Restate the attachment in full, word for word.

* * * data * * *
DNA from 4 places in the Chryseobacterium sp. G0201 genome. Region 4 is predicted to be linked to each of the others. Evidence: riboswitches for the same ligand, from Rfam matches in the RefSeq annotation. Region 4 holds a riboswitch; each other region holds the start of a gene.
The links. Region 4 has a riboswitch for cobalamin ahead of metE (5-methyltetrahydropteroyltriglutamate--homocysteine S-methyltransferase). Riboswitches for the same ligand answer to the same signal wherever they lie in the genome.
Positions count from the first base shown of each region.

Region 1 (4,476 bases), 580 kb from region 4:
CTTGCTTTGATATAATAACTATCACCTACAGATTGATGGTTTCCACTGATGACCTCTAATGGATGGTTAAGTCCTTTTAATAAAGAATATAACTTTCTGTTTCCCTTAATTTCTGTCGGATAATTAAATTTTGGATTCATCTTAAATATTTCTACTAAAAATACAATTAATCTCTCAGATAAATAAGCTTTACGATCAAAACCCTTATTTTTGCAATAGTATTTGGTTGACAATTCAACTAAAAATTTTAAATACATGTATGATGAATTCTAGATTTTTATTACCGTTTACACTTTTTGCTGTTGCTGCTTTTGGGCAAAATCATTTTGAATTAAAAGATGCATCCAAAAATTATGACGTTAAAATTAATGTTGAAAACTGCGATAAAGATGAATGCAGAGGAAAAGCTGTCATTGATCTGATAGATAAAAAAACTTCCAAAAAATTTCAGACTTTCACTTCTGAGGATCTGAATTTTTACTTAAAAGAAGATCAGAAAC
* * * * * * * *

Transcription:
DNA from 4 places in the Chryseobacterium sp. G0201 genome. Region 4 is predicted to be linked to each of the others. Evidence: riboswitches for the same ligand, from Rfam matches in the RefSeq annotation. Region 4 holds a riboswitch; each other region holds the start of a gene.
The links. Region 4 has a riboswitch for cobalamin ahead of metE (5-methyltetrahydropteroyltriglutamate--homocysteine S-methyltransferase). Riboswitches for the same ligand answer to the same signal wherever they lie in the genome.
Positions count from the first base shown of each region.

Region 1 (4,476 bases), 580 kb from region 4:
CTTGCTTTGATATAATAACTATCACCTACAGATTGATGGTTTCCACTGATGACCTCTAATGGATGGTTAAGTCCTTTTAATAAAGAATATAACTTTCTGTTTCCCTTAATTTCTGTCGGATAATTAAATTTTGGATTCATCTTAAATATTTCTACTAAAAATACAATTAATCTCTCAGATAAATAAGCTTTACGATCAAAACCCTTATTTTTGCAATAGTATTTGGTTGACAATTCAACTAAAAATTTTAAATACATGTATGATGAATTCTAGATTTTTATTACCGTTTACACTTTTTGCTGTTGCTGCTTTTGGGCAAAATCATTTTGAATTAAAAGATGCATCCAAAAATTATGACGTTAAAATTAATGTTGAAAACTGCGATAAAGATGAATGCAGAGGAAAAGCTGTCATTGATCTGATAGATAAAAAAACTTCCAAAAAATTTCAGACTTTCACTTCTGAGGATCTGAATTTTTACTTAAAAGAAGATCAGAAAC